While they were turning out to the polls to help reelect President Obama on Tuesday, residents of Los Angeles County also approved a ballot initiative known as “Measure B,” requiring the producers of “adult films”—meaning porn, not Criterion Collection fare—to acquire a public health permit and adhere to a number of regulations, most controversially a mandate that performers wear condoms on the set. Prominent industry figures such as James Deen have opposed the measure on the grounds that it is unnecessary in light of the existing rigorous testing regime, counterproductive in the context of shoots that require performers to have intercourse for “nonstandard amounts of time,” and will ultimately be ineffective as filming will simply move outside Los Angeles County.
These are all compelling points, but the measure also raises some interesting theoretical questions in an industry where, as in journalism before it, new technology has blurred the once-sharp lines between amateur and professional content production.
While I will refrain from linking to any examples on this family-friendly blog, “traditional” professionally produced adult video now competes with an array of sites specializing in amateur or quasi-amateur sexual content. Some entrepreneurial couples and individuals launch their own personal sites, making home videos and live webcam streams available to subscribers. Other sites act as middlemen, purchasing home videos shot by amateur couples for online distribution. Still others serve as platforms on which individuals and couples can stream live sexual content from their home web cameras, earning revenue based on the number of viewers. While it seems clear that Measure B is not intended to target these amateur producers, they do seem to fall within the scope of the law’s definitions, strictly construed.
Here’s a thought experiment: Imagine a couple who sometimes tape their sexual activity for—at least initially—their own private enjoyment. In the past, when money was tight, they periodically sold these videos to a subscription-based website that specializes in homemade fare, and they expect that they may do so again in the future as the need arises. At what point are they required to register with the state and pay a permit fee if they wish to continue taping in their own bedrooms? If they fail to do so, are they later liable should they attempt to sell or self-distribute those recordings, either for a subscription fee or on an ad-supported website?
Now, realistically, I find it almost inconceivable that Los Angeles would seek to enforce the law against the imaginary couple I’ve described. I find it slightly more plausible that an L.A.–based couple who maintain their own site could be affected, and one can also imagine an aggregation and distribution site or platform being targeted—perhaps at the urging of traditional studios looking to eliminate the competition—though it is hard to see how such sites could feasibly comply with some of the law’s requirements. If a similar law were adopted nationally, or by many states—making it harder for professional studios to resume business by moving elsewhere—some of these scenarios become a good deal less far-fetched.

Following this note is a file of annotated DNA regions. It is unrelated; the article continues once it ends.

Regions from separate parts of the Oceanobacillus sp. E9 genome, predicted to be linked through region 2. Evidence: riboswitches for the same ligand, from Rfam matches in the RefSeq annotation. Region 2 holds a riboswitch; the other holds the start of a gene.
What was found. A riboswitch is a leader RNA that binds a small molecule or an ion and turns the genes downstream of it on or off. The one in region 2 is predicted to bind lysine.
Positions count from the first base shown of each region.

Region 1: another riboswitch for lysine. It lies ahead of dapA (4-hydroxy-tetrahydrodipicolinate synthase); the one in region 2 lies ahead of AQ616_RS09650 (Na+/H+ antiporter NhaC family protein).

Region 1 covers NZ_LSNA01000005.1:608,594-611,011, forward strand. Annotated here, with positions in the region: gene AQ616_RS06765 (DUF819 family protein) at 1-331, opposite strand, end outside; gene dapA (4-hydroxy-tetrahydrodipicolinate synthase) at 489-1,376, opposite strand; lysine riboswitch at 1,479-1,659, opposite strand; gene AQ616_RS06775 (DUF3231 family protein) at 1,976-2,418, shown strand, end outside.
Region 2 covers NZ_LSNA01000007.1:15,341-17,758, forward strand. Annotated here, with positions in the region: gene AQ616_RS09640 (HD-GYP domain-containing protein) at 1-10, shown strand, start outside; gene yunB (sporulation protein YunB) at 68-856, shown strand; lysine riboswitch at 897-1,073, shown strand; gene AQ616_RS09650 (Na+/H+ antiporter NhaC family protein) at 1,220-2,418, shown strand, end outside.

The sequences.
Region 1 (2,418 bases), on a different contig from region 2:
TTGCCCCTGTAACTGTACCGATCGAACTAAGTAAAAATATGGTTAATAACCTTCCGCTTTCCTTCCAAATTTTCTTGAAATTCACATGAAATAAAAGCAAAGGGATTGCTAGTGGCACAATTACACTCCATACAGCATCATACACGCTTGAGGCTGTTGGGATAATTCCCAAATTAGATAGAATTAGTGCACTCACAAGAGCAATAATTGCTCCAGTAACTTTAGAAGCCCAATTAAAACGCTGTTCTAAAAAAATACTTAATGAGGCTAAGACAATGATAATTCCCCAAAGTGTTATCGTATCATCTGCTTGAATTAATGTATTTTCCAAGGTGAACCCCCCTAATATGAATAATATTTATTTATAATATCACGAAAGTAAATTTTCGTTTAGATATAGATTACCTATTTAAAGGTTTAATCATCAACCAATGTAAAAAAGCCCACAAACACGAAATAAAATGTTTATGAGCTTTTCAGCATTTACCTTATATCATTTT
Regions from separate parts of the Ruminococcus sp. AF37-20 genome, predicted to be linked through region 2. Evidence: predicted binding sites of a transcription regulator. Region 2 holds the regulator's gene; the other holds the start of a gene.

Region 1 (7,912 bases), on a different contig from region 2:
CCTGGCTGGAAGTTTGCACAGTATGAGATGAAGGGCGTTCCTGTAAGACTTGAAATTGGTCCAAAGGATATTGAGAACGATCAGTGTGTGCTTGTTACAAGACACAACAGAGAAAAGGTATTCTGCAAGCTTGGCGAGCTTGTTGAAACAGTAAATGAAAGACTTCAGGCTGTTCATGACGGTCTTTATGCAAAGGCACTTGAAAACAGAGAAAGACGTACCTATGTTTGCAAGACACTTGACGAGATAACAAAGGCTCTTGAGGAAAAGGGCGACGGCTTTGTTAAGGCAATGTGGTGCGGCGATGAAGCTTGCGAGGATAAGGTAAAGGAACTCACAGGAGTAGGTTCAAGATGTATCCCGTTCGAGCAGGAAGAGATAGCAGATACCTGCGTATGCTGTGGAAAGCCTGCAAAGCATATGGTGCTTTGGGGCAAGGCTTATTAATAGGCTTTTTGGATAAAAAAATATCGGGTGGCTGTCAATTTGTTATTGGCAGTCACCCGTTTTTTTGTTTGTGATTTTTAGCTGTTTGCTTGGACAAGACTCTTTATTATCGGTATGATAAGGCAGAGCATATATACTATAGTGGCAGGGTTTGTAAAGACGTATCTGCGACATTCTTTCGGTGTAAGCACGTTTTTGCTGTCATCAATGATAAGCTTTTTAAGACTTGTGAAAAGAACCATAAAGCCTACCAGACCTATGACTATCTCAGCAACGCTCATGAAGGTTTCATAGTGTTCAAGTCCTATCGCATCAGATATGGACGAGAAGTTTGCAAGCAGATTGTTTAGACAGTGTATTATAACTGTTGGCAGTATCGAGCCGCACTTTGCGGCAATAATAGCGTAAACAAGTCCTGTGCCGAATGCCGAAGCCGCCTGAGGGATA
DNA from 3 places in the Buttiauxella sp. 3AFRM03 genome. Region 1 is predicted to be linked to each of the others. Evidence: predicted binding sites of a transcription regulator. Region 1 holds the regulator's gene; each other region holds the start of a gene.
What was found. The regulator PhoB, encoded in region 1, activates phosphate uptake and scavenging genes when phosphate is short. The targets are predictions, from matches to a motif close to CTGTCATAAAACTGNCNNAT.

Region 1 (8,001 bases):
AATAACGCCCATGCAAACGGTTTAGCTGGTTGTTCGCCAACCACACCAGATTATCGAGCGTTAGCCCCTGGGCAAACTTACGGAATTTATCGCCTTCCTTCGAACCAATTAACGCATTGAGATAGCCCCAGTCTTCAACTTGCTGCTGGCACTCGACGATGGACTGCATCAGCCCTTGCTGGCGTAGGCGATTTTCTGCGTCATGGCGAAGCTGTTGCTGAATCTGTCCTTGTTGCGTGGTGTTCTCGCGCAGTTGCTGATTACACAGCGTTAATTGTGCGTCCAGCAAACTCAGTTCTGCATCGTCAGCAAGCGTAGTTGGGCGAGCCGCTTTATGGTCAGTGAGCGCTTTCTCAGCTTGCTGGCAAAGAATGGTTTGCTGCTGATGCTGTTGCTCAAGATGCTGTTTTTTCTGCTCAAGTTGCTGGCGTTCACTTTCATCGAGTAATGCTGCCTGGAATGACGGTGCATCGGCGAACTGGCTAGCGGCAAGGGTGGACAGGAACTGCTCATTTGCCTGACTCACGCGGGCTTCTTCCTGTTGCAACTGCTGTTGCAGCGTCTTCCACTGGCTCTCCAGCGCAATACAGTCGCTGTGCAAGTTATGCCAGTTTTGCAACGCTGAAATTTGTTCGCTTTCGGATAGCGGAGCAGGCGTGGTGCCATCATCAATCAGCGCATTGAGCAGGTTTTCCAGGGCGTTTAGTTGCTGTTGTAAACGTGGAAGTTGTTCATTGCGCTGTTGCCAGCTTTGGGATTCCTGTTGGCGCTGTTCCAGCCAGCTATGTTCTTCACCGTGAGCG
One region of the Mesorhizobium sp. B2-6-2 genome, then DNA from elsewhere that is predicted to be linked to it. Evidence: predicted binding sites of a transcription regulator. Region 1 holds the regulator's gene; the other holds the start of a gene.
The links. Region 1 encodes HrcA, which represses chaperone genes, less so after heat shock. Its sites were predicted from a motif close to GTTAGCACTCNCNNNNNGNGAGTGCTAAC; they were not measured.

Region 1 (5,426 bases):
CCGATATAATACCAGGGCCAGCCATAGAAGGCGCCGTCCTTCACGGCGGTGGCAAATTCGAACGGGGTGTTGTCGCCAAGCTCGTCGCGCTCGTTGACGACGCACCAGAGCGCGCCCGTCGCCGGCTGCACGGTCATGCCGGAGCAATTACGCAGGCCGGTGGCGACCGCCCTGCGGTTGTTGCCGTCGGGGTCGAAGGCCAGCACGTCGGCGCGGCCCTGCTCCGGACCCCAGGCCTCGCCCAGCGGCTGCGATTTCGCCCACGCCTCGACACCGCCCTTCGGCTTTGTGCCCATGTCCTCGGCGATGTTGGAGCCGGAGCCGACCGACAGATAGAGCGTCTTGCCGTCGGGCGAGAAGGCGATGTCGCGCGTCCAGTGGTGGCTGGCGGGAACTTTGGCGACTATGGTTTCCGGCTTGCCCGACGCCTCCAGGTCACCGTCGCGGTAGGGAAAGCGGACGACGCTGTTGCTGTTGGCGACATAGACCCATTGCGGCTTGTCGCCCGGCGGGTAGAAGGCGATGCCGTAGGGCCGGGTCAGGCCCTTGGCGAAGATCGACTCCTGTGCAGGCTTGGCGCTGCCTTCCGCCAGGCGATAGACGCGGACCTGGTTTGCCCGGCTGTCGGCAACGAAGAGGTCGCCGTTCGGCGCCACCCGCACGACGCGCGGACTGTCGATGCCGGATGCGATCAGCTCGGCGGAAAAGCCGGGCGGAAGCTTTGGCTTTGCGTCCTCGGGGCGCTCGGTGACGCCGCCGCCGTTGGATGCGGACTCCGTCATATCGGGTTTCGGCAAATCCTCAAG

Again, given that the intent of the law is fairly clearly to regulate traditional professional porn studios, I expect that in practice they are likely to be the exclusive targets of enforcement for the foreseeable future, and those who wish to continue shooting scenes sans-latex will find plenty of nearby jurisdictions happy to welcome their business. Still, I think it’s an interesting class of hypotheticals to contemplate, because it problematizes the widespread view that there’s some sharp and clear distinction between the realm of private intimacy shielded from state interference and the realm of commerce subject to broad regulation. Here, it becomes especially clear that the commercial regulation inevitably implicates rights of personal sexual choice and bodily autonomy. But commerce has never really been some hermetically sealed domain, where rules that conflict with the values or preferences of workers and entrepreneurs somehow don’t count as impinging on personal autonomy, in contrast with the sacrosanct domain of the home where such intervention would be anathema. In a digital economy that makes “home” and “workplace” the same place for a growing number of people—where the boundary between personal projects and production for profit becomes increasingly blurred—that distinction seems likely to become increasingly untenable in more and more areas.